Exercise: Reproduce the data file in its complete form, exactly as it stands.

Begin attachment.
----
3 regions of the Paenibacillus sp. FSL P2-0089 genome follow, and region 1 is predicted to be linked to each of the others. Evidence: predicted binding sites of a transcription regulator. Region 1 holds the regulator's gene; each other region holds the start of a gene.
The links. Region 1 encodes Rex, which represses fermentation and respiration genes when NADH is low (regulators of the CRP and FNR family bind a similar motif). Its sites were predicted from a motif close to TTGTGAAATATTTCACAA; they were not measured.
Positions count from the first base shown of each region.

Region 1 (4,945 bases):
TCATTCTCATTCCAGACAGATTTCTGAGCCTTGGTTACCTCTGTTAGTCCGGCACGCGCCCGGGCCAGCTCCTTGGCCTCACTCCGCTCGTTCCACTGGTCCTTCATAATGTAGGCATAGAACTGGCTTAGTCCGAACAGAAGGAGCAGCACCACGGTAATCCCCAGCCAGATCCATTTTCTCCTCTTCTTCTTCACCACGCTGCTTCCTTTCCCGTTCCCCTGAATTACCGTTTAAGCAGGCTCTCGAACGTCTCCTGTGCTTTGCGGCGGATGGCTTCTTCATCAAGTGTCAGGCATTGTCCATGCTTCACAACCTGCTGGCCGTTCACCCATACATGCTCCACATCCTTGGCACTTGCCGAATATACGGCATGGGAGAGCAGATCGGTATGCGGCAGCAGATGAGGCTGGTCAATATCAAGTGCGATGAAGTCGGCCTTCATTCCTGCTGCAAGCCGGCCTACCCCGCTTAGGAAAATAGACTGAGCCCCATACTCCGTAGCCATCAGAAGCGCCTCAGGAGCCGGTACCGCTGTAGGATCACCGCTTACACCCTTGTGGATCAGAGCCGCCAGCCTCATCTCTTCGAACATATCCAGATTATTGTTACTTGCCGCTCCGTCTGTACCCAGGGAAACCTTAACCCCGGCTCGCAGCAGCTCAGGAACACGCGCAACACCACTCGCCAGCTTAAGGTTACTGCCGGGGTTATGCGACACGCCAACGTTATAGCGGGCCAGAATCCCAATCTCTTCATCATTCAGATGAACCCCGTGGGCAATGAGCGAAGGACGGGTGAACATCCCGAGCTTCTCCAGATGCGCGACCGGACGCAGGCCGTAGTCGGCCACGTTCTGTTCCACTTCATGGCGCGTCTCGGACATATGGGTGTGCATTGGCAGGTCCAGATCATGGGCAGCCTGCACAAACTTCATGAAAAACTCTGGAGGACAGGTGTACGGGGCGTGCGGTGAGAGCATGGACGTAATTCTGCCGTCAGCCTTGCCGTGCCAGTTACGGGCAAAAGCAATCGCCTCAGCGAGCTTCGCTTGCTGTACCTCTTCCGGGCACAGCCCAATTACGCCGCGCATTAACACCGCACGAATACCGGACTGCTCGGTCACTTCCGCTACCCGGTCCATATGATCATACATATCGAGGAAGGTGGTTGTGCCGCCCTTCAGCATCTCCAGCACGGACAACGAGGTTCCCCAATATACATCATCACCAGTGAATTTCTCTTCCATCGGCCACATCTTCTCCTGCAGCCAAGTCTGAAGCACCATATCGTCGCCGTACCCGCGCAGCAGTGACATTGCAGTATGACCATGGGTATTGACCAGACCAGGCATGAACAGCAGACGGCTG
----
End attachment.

3 regions of the Paenibacillus sp. FSL P2-0089 genome follow, and region 1 is predicted to be linked to each of the others. Evidence: predicted binding sites of a transcription regulator. Region 1 holds the regulator's gene; each other region holds the start of a gene.
The links. Region 1 encodes Rex, which represses fermentation and respiration genes when NADH is low (regulators of the CRP and FNR family bind a similar motif). Its sites were predicted from a motif close to TTGTGAAATATTTCACAA; they were not measured.
Positions count from the first base shown of each region.

Region 1 (4,945 bases):
TCATTCTCATTCCAGACAGATTTCTGAGCCTTGGTTACCTCTGTTAGTCCGGCACGCGCCCGGGCCAGCTCCTTGGCCTCACTCCGCTCGTTCCACTGGTCCTTCATAATGTAGGCATAGAACTGGCTTAGTCCGAACAGAAGGAGCAGCACCACGGTAATCCCCAGCCAGATCCATTTTCTCCTCTTCTTCTTCACCACGCTGCTTCCTTTCCCGTTCCCCTGAATTACCGTTTAAGCAGGCTCTCGAACGTCTCCTGTGCTTTGCGGCGGATGGCTTCTTCATCAAGTGTCAGGCATTGTCCATGCTTCACAACCTGCTGGCCGTTCACCCATACATGCTCCACATCCTTGGCACTTGCCGAATATACGGCATGGGAGAGCAGATCGGTATGCGGCAGCAGATGAGGCTGGTCAATATCAAGTGCGATGAAGTCGGCCTTCATTCCTGCTGCAAGCCGGCCTACCCCGCTTAGGAAAATAGACTGAGCCCCATACTCCGTAGCCATCAGAAGCGCCTCAGGAGCCGGTACCGCTGTAGGATCACCGCTTACACCCTTGTGGATCAGAGCCGCCAGCCTCATCTCTTCGAACATATCCAGATTATTGTTACTTGCCGCTCCGTCTGTACCCAGGGAAACCTTAACCCCGGCTCGCAGCAGCTCAGGAACACGCGCAACACCACTCGCCAGCTTAAGGTTACTGCCGGGGTTATGCGACACGCCAACGTTATAGCGGGCCAGAATCCCAATCTCTTCATCATTCAGATGAACCCCGTGGGCAATGAGCGAAGGACGGGTGAACATCCCGAGCTTCTCCAGATGCGCGACCGGACGCAGGCCGTAGTCGGCCACGTTCTGTTCCACTTCATGGCGCGTCTCGGACATATGGGTGTGCATTGGCAGGTCCAGATCATGGGCAGCCTGCACAAACTTCATGAAAAACTCTGGAGGACAGGTGTACGGGGCGTGCGGTGAGAGCATGGACGTAATTCTGCCGTCAGCCTTGCCGTGCCAGTTACGGGCAAAAGCAATCGCCTCAGCGAGCTTCGCTTGCTGTACCTCTTCCGGGCACAGCCCAATTACGCCGCGCATTAACACCGCACGAATACCGGACTGCTCGGTCACTTCCGCTACCCGGTCCATATGATCATACATATCGAGGAAGGTGGTTGTGCCGCCCTTCAGCATCTCCAGCACGGACAACGAGGTTCCCCAATATACATCATCACCAGTGAATTTCTCTTCCATCGGCCACATCTTCTCCTGCAGCCAAGTCTGAAGCACCATATCGTCGCCGTACCCGCGCAGCAGTGACATTGCAGTATGACCATGGGTATTGACCAGACCAGGCATGAACAGCAGACGGCTG